Cancer is the second leading cause of death in America, claiming nearly 572,000 lives last year alone. Characterized by uncontrolled cell growth and proliferation of abnormal cells, cancer—its causes, incidence, and treatments—remains confounding.
At Boston University’s Charles River and Medical Campuses, scientists and clinicians are piecing together the cancer puzzle from all angles—from decoding the basic science of what makes tumors grow to using proteins to target tumors to studying DNA and conducting epidemiological and population studies to determine who is most at risk and why.
At Boston Medical Center, Slone Epidemiology Center, the School of Public Health, the College of Arts & Sciences, and the College of Engineering, cancer research is an often groundbreaking multidisciplinary collaborative, with funding of approximately $41.2 million annually, much of it from the National Institutes of Health and its National Cancer Institute.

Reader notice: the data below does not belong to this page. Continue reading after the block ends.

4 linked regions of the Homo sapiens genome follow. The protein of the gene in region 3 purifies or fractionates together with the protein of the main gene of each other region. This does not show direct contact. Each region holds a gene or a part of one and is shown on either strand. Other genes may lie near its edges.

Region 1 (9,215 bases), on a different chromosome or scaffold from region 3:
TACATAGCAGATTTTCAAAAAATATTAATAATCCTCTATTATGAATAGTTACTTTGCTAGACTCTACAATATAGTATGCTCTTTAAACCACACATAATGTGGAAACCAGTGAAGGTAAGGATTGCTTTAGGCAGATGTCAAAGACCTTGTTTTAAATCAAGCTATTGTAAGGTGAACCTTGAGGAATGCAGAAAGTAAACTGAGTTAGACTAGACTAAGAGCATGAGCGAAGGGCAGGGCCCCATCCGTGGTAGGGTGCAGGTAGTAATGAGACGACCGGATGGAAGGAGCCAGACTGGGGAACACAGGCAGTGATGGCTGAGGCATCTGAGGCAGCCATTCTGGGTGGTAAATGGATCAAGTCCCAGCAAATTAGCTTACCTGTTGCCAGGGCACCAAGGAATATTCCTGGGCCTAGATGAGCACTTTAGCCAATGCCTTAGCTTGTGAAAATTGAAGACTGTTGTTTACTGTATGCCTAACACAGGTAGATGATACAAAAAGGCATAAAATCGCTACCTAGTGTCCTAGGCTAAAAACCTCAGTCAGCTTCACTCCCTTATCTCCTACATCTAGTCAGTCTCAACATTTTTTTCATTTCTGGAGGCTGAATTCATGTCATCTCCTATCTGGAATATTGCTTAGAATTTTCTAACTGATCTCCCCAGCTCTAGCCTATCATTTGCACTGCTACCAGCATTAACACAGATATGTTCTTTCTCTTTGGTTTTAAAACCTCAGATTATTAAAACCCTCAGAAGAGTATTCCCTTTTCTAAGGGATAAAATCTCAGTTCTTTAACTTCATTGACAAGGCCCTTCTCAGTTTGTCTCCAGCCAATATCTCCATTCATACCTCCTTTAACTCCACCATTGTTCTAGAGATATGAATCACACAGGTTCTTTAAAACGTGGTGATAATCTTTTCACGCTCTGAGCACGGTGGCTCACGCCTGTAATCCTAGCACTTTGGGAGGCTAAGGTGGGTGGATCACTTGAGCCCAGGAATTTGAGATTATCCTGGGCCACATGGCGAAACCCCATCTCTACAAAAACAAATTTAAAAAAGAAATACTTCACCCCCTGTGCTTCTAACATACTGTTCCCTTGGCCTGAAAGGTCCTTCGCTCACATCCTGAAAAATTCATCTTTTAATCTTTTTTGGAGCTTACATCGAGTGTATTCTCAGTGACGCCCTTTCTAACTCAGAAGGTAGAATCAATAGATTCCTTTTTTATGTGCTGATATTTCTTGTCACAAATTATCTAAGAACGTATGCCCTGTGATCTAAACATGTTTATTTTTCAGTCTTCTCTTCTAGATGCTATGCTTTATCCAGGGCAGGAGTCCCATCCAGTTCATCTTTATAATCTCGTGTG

This week, BU Today presents “BU Takes On Cancer,” a five-part series examining the many ways BU researchers are working to demystify, treat, and prevent cancer.
Read about Professor Muhammad Zaman’s research in BU Today (written by Barbara Moran)